Restaurants in Edinburgh

Arrive at midday, before the rugby fans take over, nab a red-leather booth and order a pint of Deuchars and the best pub food: steak-and-ale pie, perfectly fried chips, and creamy cullen skink (fish chowder).

The namesake of renowned local chef Martin Wishart, this Michelin one-starred restaurant is housed in an understated building on the bank of the Water of Leith.

Tony Borthwick relocated his Michelin-starred restaurant from the tiny village of Crossmichael to this 38-seat dining room, which opened in December 2006. With inspired dishes (organic pork loin with smoked paprika), he's nipping at the heels of the city's more established chefs.

Despite an unassuming exterior, the Mussel Inn restaurant draws crowds with its menu of fresh seafood imported from the western coast of Scotland.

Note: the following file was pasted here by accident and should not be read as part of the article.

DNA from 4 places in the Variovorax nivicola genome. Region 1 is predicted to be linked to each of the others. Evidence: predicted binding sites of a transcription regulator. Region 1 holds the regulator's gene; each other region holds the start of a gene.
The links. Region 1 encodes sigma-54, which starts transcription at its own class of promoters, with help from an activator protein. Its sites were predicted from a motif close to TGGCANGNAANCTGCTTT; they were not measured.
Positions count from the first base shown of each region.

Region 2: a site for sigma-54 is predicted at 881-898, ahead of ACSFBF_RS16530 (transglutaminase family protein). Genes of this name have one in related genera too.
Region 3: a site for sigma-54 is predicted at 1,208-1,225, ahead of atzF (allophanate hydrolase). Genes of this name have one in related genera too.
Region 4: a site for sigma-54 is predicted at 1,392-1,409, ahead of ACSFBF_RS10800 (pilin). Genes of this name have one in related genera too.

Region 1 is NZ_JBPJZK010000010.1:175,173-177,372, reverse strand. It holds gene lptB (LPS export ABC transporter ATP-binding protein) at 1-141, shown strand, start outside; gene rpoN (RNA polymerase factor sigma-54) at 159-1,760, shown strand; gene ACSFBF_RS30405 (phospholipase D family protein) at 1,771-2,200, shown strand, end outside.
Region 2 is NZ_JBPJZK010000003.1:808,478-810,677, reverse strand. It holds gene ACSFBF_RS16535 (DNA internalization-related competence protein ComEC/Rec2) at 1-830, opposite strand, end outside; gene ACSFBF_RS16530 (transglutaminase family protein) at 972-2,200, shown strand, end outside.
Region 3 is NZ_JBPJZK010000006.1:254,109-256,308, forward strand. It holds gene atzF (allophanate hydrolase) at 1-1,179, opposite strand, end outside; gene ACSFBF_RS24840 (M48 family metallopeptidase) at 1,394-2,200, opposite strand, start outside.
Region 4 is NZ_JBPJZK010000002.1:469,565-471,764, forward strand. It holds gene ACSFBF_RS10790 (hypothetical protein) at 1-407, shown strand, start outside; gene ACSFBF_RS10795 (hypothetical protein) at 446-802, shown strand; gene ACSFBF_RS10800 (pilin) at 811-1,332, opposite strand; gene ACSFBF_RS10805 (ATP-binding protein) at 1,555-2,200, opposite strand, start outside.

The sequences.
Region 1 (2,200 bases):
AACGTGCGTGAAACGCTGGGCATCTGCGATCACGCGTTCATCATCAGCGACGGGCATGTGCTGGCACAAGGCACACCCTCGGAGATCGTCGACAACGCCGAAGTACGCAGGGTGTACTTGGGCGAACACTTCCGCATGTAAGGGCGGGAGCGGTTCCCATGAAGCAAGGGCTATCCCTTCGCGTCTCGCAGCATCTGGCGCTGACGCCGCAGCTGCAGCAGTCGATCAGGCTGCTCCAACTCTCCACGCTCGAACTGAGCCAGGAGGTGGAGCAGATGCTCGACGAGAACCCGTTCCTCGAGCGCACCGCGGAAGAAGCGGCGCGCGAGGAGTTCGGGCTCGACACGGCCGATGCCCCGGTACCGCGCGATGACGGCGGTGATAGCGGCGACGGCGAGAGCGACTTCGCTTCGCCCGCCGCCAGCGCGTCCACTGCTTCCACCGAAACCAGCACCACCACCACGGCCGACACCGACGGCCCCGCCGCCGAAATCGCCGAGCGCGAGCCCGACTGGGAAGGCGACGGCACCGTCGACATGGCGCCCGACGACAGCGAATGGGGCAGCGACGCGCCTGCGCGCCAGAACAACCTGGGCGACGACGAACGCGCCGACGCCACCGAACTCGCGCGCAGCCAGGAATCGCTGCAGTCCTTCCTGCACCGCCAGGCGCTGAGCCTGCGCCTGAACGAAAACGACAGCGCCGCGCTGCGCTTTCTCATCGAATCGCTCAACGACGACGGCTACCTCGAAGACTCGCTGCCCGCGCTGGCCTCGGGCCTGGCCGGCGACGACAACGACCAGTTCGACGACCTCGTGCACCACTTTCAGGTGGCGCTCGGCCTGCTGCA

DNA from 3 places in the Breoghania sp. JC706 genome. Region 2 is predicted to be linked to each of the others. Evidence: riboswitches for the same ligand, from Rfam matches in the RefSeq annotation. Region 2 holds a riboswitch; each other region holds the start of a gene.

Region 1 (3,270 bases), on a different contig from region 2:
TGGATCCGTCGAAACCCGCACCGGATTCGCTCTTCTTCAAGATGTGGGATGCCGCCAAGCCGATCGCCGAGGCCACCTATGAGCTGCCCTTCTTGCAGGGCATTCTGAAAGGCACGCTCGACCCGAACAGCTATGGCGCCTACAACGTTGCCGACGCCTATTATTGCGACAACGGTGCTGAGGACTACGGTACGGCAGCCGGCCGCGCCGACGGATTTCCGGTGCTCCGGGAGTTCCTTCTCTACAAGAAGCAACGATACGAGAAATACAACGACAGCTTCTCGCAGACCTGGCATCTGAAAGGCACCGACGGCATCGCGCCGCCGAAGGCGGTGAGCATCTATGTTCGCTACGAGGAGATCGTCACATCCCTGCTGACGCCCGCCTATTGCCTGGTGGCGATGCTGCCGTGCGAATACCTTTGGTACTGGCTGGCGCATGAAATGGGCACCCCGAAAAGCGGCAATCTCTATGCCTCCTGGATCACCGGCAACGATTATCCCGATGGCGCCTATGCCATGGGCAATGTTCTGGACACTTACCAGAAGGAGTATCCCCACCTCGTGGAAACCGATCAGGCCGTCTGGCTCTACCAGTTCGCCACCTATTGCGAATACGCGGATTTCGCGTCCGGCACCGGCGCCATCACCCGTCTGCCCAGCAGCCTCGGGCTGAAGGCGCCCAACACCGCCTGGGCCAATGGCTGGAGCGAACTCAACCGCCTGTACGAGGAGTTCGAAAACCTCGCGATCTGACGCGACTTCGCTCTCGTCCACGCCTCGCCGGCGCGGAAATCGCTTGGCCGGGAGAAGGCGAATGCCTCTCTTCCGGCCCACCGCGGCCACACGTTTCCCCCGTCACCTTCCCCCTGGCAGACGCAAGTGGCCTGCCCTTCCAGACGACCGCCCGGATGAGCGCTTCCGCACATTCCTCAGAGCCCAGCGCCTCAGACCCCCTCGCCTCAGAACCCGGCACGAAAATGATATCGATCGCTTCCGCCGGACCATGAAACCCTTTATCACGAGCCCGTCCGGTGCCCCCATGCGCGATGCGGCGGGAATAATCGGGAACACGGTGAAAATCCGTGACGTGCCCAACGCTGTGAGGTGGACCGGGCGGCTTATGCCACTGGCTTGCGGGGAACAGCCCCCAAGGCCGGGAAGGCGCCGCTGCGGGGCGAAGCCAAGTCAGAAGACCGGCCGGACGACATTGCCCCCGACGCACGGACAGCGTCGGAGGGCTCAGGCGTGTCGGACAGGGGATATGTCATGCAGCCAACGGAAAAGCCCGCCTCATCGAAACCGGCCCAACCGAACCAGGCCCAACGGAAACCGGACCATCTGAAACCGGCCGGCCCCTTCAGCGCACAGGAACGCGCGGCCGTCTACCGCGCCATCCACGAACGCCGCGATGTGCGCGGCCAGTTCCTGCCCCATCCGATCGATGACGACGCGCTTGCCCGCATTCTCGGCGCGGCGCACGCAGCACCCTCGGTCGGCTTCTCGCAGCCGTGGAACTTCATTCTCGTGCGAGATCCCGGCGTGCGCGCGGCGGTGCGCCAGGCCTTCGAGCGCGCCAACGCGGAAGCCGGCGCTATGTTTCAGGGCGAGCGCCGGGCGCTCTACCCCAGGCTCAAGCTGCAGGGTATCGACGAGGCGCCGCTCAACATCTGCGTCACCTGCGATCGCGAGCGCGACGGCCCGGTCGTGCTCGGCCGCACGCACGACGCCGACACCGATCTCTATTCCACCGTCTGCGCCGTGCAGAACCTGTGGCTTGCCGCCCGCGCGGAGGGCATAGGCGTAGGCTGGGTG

The bar, whose paneling came from a 19th-century passenger ship, serves local Highland beef.

Edinburgh foodies have been coming to this unpretentious second floor space for 17 years. Seasonal ingredients star in seared Scotch salmon with spring chive velouté, and partridge with chicory.

Located beside St. Andrew’s Square, this café and wine bar is an offshoot of Valvona & Crolla, the city’s oldest operating deli. Inside, the two-story restaurant is designed in a modern European style with marble floors, dark walnut paneling, and glass counters lined with fresh pastries.

The restaurant serves traditional baked Scottish crotin and rabbit wrapped in Parma ham—all cooked to perfection.

Authentic Scottish dishes like kedgeree (smoked haddock and pearl barley) and haggis cakes with whisky-and-leek sauce are served in this cozy basement dining room, where the owner's grandmother's black iron cooking pot takes pride of place on the back wall.

Located in an 18th-century Georgian townhouse, this upscale restaurant is the only public component of the Scotch Malt Whisky Society headquarters.

The chalkboard menu changes with the day's catches at this scenic, nautically themed spot on the bustling waterfront. Loch Fyne oysters are a briny treat, and fish cakes are fat and golden. Reservations essential.